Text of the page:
WOMEN'S BASKETBALL RESEARCH is an organization governing research
on leagues for women
in the United States. Women's Basketball Research serves as a digital 
clearinghouse of information about Women's professional basketball with a focus on Pioneer League Research.
For more information on twitter, on research or contributing material email www.vimeo.com/basketballresearch

2018 Hollywood Movie Awards: NEW WBA Hollywood Film Award Winner

"American Professional Leagues"

Women's Pro Basketball League, (WBL)

The Women's Professional Basketball League (WBL) was a professional women's basketball league in the United States. The league played three seasons from the fall of 1978 to the spring of 1981. The league is generally considered to be the first American professional women's basketball league to be founded.[5The league began with a player draft held in Manhattan's Essex House in July 1978, with eight teams participating. By November 1981, the league was showing what The New York Times described as "feeble flickers of life", and cited commissioner Dave Almstead as saying that the league was defunct, having had generated $14 million in losses in its three years on the court.

More information, photos and media guides about the WBL at www.funwhileitlasted.net/basketball/wpbl-galleries-1978-1981

Women's Basketball Association, 

2017 Women's Basketball Documentary Film http://www.kansasfilm.com/2017-films/the-vision

(WBA) 2017 Book on Kindle

Main article:     Wikipedia WABA,        Women's Basketball Association

The league was called the WABA and WWBA for the first All-Star tour in 1992, before settling on WBA.  The Women's Basketball Association (WBA) was a professional women's basketball league in the United States. The league played three seasons from the summer of 1993 to the summer of 1995. The league is considered to be the first American professional women's basketball league to be successful as a SUMMER league, like the WNBA.[6]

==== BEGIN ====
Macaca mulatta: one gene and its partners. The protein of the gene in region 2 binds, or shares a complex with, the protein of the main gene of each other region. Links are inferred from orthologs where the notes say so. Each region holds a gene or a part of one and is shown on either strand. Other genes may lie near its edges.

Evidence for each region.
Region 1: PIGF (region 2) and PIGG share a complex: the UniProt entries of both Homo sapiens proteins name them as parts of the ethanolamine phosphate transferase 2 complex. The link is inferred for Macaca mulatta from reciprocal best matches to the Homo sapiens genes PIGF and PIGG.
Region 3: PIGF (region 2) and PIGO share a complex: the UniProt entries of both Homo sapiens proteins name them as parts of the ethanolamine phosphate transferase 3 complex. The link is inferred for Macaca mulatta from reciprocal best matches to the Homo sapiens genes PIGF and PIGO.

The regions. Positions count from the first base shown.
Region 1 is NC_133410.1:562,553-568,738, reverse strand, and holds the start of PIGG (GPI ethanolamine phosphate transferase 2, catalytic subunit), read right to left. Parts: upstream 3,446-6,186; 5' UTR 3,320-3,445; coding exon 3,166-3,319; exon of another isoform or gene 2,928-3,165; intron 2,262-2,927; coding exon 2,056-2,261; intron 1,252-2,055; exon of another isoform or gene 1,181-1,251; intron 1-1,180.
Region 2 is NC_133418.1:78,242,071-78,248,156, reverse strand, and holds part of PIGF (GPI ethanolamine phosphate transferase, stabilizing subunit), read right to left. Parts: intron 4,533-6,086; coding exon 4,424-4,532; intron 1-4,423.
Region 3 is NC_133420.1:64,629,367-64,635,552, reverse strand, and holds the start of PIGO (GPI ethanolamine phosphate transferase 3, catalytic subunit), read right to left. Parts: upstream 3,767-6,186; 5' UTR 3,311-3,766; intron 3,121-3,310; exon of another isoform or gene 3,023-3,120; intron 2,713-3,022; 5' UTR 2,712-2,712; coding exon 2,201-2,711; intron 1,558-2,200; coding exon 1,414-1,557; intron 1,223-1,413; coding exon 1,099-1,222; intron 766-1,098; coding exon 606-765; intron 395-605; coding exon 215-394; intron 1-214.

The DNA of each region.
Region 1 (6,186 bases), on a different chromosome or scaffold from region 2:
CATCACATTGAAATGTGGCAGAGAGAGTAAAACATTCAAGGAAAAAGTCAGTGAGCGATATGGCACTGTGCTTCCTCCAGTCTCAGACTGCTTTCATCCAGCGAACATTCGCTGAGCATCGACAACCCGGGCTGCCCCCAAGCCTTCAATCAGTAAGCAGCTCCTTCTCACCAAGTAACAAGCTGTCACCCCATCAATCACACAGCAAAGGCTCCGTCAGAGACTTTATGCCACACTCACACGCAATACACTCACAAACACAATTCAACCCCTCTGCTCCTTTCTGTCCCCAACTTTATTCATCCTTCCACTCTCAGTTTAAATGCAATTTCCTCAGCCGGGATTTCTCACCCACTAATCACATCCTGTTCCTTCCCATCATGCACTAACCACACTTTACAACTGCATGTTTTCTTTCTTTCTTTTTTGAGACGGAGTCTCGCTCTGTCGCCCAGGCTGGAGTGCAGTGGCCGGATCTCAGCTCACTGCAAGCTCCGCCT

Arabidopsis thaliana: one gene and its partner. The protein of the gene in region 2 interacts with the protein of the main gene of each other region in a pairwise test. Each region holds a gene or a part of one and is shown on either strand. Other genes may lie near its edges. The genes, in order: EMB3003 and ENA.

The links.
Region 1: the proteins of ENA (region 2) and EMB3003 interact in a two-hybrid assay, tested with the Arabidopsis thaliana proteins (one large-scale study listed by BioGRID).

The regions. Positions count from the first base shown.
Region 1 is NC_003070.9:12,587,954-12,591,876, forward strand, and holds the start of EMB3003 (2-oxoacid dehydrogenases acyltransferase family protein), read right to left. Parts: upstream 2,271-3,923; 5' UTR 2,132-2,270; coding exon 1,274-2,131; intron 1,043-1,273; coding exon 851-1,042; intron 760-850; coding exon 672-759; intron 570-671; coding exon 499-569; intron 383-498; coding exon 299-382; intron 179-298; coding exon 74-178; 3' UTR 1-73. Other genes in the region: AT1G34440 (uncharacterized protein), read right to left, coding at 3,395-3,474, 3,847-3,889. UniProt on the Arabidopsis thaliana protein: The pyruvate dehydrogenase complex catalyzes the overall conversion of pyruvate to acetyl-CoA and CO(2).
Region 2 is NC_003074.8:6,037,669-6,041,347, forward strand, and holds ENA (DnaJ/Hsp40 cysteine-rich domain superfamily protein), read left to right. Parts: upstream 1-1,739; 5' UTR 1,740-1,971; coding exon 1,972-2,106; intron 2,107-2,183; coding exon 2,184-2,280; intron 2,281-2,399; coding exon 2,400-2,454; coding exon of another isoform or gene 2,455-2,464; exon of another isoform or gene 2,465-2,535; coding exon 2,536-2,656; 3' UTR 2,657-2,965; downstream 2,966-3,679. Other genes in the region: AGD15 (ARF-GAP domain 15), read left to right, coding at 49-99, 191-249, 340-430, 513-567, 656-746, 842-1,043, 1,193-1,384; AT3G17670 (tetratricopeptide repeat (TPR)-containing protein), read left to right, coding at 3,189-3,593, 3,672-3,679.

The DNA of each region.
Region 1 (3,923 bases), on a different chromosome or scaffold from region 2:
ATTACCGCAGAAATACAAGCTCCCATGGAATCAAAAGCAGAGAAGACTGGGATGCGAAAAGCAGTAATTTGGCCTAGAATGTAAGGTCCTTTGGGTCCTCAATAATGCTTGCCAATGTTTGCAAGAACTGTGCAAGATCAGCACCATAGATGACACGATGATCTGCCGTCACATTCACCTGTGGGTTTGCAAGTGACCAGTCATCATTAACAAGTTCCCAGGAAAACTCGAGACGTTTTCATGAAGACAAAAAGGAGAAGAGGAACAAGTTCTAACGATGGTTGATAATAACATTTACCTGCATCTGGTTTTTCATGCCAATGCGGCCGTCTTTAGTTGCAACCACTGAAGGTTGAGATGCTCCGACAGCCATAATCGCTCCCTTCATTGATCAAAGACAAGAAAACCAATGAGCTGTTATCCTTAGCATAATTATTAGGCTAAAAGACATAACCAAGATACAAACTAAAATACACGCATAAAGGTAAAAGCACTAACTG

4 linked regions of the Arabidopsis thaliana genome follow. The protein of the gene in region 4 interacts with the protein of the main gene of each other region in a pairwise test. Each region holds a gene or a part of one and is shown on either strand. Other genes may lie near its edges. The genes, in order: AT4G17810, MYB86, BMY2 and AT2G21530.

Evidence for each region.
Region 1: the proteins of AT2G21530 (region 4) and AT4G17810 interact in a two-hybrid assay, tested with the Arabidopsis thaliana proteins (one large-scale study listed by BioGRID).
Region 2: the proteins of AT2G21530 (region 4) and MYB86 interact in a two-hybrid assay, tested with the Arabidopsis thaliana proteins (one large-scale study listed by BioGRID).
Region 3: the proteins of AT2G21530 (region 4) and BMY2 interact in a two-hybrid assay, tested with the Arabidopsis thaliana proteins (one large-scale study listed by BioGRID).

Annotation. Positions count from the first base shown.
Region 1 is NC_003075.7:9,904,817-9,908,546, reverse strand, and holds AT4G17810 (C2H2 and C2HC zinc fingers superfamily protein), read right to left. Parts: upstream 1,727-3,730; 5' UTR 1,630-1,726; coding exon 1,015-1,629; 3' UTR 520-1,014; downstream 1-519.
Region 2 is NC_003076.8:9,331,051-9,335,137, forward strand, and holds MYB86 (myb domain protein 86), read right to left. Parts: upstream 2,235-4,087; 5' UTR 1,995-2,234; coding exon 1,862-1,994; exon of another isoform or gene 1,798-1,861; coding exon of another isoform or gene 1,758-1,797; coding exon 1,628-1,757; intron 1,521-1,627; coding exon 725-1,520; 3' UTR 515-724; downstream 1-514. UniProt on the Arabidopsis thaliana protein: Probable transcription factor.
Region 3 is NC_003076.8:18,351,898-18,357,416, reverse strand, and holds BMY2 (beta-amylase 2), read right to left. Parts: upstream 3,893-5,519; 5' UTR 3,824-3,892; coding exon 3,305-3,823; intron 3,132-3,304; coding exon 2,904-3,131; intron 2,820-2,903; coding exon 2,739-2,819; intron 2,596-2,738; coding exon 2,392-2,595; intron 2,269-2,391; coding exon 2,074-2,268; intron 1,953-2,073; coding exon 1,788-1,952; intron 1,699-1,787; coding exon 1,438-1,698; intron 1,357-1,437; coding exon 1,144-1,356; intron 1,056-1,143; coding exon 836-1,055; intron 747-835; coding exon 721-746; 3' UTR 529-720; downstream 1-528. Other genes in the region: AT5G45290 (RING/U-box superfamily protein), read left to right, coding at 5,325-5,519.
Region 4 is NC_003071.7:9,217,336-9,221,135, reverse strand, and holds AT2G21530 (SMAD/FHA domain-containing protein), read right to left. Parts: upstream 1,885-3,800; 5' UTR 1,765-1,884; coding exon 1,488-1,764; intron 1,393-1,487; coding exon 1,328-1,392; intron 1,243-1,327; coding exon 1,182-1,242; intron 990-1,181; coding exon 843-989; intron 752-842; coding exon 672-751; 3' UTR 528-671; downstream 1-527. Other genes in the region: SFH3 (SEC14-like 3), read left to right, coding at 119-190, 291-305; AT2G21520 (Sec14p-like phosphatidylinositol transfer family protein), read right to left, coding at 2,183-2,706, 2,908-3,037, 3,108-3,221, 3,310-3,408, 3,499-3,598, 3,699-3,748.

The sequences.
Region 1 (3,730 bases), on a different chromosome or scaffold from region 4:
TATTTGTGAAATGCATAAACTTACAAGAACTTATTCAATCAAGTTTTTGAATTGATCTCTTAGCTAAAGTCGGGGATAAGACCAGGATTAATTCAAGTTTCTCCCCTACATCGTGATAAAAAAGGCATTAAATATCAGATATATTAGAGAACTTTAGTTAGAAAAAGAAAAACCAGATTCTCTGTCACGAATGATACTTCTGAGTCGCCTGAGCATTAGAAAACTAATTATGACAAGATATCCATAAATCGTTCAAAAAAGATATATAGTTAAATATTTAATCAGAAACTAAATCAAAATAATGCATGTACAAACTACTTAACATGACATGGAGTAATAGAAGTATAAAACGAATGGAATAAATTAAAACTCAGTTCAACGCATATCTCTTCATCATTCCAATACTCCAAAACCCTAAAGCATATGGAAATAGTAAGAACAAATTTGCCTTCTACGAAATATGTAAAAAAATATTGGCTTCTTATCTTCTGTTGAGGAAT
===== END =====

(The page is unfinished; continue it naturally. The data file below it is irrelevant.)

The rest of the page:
WOMEN'S BASKETBALL ASSOCIATION 1993 - 1996 [Played three full seasons with plans to play as a 12-team league in 1997, disbanded before 1997 season]

A summer league formed in 1992, the WBA played a 15-game schedule and games were broadcast on Liberty Sports of Dallas. When FOX Sports purchased Liberty Sports and the WBA, they disbanded the league. www.tinyurl.com/WBAvideos

1993 WBA AMERICAN CONFERENCE W L Pct. GB Nebraska Express 13 2 .867 .. Missouri Mustangs 10 5 .667 3 Oklahoma Cougars 3 12 .200 10
WORLD CONFERENCE W L Pct. GB Kansas Crusaders 10 5 .667 .. Iowa Unicorns 5 10 .333 5 Illinois Knights 4 11 .267 6

MVP: Sarah Campbell

WBA FIRST ROUND Iowa 119, Missouri 103 Missouri 98, Iowa 93 Missouri 117, Iowa 112 (OT)

Kansas 92, Oklahoma 77, Kansas 114, Oklahoma 64 Nebraska 166, Illinois 129 Nebraska 127, Illinois 115
WBA CHAMPIONSHIP SERIES Kansas 125, Nebraska 119 Nebraska 118, Kansas 100 Kansas 111, Nebraska 96 Kansas 100, Nebraska 98 (*KANSAS: FIRST WBA CHAMPIONS)
MVP: Robelyn (Robbie) Garcia

1994 WBA AMERICAN CONFERENCE W L Pct. GB Nebraska Express 10 5 .667 5 Indiana Stars 8 7 .533 7 Oklahoma Flames 3 12 .200 12 Iowa Twisters 1 14 .067 14

NATIONAL CONFERENCE W L Pct. GB Kansas City Mustangs 15 0 1.000 .. Memphis Blues 10 5 .667 5 St. Louis River Queens 9 6 .600 6 Kansas Marauders 4 11 .267 11

MVP: Evette Ott, Sarah Campbell

WBA FIRST ROUND Memphis 126, St. Louis 111 Memphis 122, St. Louis 110

Indiana 107, Oklahoma 91 Indiana 103, Oklahoma 91

WBA SECOND ROUND Kansas City 98, Memphis 94 Memphis 101, Kansas City 87 (winner determined by total points - Memphis 195, Kansas City 185)

Nebraska 99, Indiana 89 Nebraska 91, Indiana 87

WBA CHAMPIONSHIP SERIES Memphis 102, Nebraska 101 Nebraska 123, Memphis 108 Memphis 138, Nebraska 128 Nebraska 111, Memphis 101 Nebraska 103, Memphis 101

MVP: Maurtice (Tice) Ivy

1995 WBA American Conference W L Pct. GB Chicago Twisters 15 1 .938 .. Nebraska Express 6 9 .400 8.5 Minnesota Stars 5 10 .333 9.5 Oklahoma Flames 5 10 .333 9.5